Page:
Primary Pulmonary Hypertension (PPH)
Primary pulmonary hypertension (PPH) is a lung disorder in which the blood pressure in the pulmonary artery rises above normal levels for no apparent reason. The pulmonary artery is the blood vessel carrying oxygen-poor blood from the right ventricle to the lungs. In the lungs, the blood picks up oxygen and then flows to the left side of the heart, where it is pumped by the left ventricle to the rest of the body through the aorta.
Hypertension is the medical term for an abnormally high blood pressure. This abnormally high pressure (pulmonary hypertension) is associated with changes in the small blood vessels in the lungs, resulting in an increased resistance to blood flowing through the vessels. The increased resistance places a strain on the right ventricle, which now has to work harder than usual to move adequate amounts of blood through the lungs.
Incidence of PPH
The true incidence of PPH is unknown. Between 1967 and 1973, a dramatic increase in unexplained pulmonary hypertension was reported in central Europe. The rise was attributed to aminorex fumarate, an amphetamine-like drug introduced in Europe in 1965 to control appetite. Likewise, recently in the United States and France, several cases of PPH have been associated with the appetite suppressants, fenfluramine and dexfenfluramine.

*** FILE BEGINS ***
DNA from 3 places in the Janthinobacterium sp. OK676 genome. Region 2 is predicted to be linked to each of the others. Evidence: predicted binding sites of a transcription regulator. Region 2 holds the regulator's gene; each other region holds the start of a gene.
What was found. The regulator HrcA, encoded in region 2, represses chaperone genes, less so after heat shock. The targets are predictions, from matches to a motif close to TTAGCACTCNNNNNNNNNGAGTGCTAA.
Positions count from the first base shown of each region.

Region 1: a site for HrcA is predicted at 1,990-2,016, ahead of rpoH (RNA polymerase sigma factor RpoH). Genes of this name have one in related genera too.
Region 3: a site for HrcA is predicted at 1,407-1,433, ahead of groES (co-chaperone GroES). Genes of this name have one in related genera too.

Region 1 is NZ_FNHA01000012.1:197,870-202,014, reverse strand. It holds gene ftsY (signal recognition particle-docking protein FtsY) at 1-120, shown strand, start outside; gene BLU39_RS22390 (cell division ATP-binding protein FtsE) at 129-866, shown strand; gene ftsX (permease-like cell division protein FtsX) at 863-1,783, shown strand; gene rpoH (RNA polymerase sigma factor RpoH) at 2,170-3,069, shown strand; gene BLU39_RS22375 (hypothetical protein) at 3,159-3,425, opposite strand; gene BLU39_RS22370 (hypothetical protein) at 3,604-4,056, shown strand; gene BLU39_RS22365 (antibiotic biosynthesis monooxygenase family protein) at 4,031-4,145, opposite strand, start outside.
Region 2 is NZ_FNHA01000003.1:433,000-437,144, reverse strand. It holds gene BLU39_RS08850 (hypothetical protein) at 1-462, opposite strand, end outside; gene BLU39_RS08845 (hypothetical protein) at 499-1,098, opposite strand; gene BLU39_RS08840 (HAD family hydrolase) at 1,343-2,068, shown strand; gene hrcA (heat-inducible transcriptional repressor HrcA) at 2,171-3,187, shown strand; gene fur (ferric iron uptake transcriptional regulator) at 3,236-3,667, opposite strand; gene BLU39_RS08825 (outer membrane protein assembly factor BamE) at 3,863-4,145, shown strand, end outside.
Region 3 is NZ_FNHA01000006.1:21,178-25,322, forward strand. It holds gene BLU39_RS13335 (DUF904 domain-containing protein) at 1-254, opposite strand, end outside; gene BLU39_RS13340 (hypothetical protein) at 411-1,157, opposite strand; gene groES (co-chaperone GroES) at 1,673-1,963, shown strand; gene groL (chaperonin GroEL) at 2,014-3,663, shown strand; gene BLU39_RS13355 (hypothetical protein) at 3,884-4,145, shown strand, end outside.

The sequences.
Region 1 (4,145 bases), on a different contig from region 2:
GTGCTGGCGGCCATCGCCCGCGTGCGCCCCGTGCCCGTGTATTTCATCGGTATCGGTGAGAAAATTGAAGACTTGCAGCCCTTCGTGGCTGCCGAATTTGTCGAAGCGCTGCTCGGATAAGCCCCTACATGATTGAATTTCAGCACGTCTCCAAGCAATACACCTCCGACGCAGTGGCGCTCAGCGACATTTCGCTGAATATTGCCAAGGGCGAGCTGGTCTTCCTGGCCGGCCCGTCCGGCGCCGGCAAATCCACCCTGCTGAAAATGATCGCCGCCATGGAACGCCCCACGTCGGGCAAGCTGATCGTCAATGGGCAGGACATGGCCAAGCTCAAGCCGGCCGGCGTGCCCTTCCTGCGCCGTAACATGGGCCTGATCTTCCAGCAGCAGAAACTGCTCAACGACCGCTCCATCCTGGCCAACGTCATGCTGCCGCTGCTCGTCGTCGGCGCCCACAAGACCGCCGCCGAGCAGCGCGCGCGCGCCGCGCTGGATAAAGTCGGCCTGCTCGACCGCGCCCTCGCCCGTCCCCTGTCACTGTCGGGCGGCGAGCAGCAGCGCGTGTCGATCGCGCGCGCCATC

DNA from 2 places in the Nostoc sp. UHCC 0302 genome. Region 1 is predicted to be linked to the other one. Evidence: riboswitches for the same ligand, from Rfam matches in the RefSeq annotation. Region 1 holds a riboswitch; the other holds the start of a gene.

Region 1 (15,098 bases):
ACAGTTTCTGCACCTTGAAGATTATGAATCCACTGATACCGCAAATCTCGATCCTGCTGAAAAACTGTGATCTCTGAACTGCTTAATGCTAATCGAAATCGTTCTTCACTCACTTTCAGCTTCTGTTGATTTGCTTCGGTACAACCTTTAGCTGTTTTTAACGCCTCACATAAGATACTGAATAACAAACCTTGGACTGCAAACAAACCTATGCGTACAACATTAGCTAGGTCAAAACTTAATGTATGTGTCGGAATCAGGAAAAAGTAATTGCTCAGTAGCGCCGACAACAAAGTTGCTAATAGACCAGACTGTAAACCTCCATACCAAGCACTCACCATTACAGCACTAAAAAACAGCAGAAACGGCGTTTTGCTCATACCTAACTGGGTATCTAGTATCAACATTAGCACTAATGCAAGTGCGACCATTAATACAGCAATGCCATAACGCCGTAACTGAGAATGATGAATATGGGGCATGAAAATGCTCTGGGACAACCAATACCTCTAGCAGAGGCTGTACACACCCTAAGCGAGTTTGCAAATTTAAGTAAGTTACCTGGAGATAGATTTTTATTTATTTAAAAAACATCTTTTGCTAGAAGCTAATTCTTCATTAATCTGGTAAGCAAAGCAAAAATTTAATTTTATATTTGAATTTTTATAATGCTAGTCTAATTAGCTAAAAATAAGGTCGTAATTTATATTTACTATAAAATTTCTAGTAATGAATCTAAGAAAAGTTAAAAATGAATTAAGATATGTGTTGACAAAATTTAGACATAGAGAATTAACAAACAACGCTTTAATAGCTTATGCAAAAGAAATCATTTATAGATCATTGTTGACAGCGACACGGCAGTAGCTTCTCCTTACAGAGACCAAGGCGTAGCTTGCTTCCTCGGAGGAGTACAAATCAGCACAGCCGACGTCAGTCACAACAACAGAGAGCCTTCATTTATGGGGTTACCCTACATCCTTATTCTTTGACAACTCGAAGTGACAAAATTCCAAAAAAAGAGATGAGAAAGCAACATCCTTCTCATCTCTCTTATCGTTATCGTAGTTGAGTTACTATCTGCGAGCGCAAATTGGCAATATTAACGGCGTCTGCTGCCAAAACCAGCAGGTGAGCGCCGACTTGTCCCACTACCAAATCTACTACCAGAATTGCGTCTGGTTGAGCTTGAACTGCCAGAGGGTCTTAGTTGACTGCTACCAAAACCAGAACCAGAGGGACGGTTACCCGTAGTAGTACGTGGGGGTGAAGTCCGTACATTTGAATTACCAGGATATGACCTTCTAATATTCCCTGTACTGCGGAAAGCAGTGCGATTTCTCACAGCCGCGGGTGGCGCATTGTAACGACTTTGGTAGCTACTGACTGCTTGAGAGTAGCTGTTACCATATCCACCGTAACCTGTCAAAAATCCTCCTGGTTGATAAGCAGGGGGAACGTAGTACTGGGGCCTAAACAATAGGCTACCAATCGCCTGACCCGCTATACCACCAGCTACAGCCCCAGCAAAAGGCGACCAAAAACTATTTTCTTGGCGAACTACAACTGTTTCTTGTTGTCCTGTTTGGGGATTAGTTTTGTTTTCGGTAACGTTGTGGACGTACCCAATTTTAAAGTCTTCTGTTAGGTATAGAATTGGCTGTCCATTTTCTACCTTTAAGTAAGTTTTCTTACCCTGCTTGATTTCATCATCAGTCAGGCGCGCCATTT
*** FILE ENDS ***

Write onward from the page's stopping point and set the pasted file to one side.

Causes, Symptoms and Diagnoses of PPH
The causes of PPH remain unknown. However, there is information regarding who is most susceptible and what might trigger PPH. Researchers think that in most people who develop PPH the blood vessels are particularly sensitive to certain internal or external factors and that they constrict when exposed to these factors. Diet suppressants, cocaine, HIV, and pregnancy are some of the factors that are thought to trigger constriction in the pulmonary artery.
The first symptom of PPH is frequently fatigue. Breathing problems (dyspnea), dizziness, and fainting spells are also typical early symptoms. Swelling in the ankles or legs (edema), bluish lips and skin (cyanosis), and chest pain (angina) are among other symptoms of the disease. Palpitations, a racing pulse and a gasping for air also sometimes accompany the onset. The more severe the symptoms, the more advanced the disease. In the more advanced stages, patients are able to perform only minimal activity and are often symptomatic even when resting.
PPH can be very difficult to diagnose. Therefore, much time can pass between the time the symptoms of PPH appear and a definite diagnosis is made. PPH is often diagnosed only after the doctor finds pulmonary hypertension and excludes other typical reasons for the hypertension. In ruling out other causes for the hypertension, a doctor first attempts to determine how well the heart and lungs are performing. If the results of these tests do not give the doctor enough information, the doctor must perform a cardiac catheterization. The procedure, discussed below, is the way the doctor can make certain that the patient's problems are due to PPH and not to some other condition.
Records, Scan & Pulmonary Function Tests